Book: Paths to Wealth through Common Stocks
Author: Philip Fisher
Key takeaways: Fisher is always always worth reading, and that applies to this book even though it is not a neatly packaged read.
History Lesson: Fisher says that the low level of stock market in the ’30s can be explained by two factors: (a) low level of “general business”, and (b) very high local and federal taxes compared to other peace-time periods, which led to (i) less savings by stock-owning wealthy populace, and (ii) liquidation of large blocks of stocks to pay for taxes at the time of the death of wealthy citizens. Fisher says that these two factors reversed in the post-war period, and also led to appearance of a new force: the institutional buyer, which over time, led to a sharp upgrading of general public’s opinion about the respectability of common stocks for conservative investors.
Inflation: Fisher argues (ala how Friedman argued in his A Monetary History of the United States) that central bank rate hikes and cuts are not necessarily consistent with a monetary policy that controls inflation. He argues that in certain cases, Fed raising rates can actually add to the inflationary forces (e.g. higher interest costs leading to firms postponing modernization of facilities that would have lead to lower cost for products). That said, counter to Friedman, Fisher argues that Fed is subordinate to the larger social trends in our society, and it has easier time addressing inflation in some cases and harder in some.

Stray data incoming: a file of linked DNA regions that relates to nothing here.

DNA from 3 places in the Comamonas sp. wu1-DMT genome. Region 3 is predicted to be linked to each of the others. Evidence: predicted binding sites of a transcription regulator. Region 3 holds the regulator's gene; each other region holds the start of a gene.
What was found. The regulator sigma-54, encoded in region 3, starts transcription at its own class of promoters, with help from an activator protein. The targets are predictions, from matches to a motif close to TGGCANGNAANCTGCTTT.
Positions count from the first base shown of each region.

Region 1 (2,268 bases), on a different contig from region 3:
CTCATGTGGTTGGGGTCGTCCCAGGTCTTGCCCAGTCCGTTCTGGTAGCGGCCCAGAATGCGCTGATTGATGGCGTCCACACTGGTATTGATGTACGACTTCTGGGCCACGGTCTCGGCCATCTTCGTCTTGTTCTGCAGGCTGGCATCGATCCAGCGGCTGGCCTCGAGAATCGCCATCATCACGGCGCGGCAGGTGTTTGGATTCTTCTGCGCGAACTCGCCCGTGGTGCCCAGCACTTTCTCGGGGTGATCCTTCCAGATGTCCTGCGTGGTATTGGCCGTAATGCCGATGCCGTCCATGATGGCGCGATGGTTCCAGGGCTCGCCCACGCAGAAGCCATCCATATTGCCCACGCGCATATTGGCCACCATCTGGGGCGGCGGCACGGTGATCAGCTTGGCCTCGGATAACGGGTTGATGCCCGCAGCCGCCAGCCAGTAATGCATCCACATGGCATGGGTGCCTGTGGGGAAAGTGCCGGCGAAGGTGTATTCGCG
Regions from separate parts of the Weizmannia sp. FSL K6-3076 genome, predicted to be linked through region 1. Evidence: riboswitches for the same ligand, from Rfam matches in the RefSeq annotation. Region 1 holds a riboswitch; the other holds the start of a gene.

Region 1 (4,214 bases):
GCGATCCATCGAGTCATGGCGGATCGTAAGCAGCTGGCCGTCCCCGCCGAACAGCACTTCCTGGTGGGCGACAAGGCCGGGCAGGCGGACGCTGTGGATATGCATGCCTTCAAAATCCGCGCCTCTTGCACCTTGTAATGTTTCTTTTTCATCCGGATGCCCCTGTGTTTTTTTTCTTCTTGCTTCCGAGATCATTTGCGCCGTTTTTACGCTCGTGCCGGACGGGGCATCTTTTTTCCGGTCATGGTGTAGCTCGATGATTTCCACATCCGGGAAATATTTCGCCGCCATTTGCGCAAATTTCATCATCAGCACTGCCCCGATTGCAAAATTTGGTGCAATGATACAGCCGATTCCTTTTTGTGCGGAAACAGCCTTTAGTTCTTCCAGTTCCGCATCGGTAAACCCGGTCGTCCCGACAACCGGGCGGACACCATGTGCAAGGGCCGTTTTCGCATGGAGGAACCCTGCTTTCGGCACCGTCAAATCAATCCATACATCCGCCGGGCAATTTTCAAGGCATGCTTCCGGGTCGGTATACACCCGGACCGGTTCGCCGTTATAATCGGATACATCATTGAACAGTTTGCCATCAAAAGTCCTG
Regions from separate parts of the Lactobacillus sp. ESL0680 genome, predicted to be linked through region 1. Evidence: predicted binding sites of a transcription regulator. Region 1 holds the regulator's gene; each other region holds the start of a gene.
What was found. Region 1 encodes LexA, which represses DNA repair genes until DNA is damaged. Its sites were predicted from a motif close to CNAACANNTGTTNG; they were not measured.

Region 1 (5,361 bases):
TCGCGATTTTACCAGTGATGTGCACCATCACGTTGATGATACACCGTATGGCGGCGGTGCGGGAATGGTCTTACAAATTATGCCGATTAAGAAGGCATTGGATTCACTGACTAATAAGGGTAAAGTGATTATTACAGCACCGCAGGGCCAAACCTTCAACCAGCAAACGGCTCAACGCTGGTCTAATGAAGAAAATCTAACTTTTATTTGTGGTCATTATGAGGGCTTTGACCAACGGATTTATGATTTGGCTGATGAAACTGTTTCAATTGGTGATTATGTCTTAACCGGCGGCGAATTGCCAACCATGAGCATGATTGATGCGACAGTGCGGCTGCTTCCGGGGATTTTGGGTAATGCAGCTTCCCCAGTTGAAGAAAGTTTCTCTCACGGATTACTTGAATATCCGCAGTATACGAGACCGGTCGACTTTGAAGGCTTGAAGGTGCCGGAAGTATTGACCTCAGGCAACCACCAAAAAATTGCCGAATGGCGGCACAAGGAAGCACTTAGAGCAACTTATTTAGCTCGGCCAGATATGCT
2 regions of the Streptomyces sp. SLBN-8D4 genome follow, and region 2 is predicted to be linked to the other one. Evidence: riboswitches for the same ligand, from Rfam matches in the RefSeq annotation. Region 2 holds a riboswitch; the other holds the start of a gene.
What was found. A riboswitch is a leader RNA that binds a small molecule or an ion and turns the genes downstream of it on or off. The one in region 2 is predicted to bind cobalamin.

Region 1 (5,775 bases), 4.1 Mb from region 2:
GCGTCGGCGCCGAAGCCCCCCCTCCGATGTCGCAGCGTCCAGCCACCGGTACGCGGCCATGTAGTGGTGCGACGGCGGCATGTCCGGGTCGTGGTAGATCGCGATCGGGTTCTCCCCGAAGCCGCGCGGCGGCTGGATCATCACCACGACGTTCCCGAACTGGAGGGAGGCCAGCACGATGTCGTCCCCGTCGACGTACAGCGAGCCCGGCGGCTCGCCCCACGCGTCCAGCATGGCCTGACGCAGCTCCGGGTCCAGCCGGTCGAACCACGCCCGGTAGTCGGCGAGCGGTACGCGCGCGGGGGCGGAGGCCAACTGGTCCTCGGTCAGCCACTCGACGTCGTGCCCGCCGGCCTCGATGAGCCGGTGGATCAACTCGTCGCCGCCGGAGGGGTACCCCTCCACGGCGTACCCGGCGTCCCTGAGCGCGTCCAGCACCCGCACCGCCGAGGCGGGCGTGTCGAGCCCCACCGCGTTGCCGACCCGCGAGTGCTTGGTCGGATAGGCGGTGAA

Finally, though, when it comes to stock picking, Fisher says that an average stock may or may not withstand and offset inflation, but a great one will. To quote him “stocks that are going to have a big rise regardless of inflationary conditions are the only types of stocks that will safeguard the investors’ assets against inflation”
Small cap vs. Large Cap stocks: Fisher makes the case that if a small-cap stock becomes large enough to just above enter the mid-cap level, and even if it has appreciated let’s say 5x over in the past, one should not sell it (unless the industry has become a momentary darling of the marketplace) because of the following reasons:
- institutional buyers will get involved and give a higher multiple to the stock, and
- the company itself is likely to better-managed because of the following reasons:
- company achieves more mgmt depth (vs. the founder CEO being a jack of all trades), and
- company is in touch with alert management of other companies and is able to see what others are doing to make their ops. more efficient etc.
- Personnel friction: there could be bitter friction among the top personnel, which could lead to significant inefficiencies due to internal rivalry and infighting. Even if one of the merged organizations is clearly dominant, one can have issues and the the acquired entity might prove to much less valuable than one had assumed at the time of the deal.
- Competency risk : as the personnel infighting unravels, the top management gets pulled into decisions that they have little to no familiarity with, which not only consumes time and effort, but also sets up the top management to make mistakes.
- Horizontal M&A much riskier than Vertical M&A
- The most successful record in M&A is of the companies that are not constantly seeking acquisitions, but make them when all the factors seem overwhelmingly propitious and when the acquired company is in a field closely related to the existing company’s activities.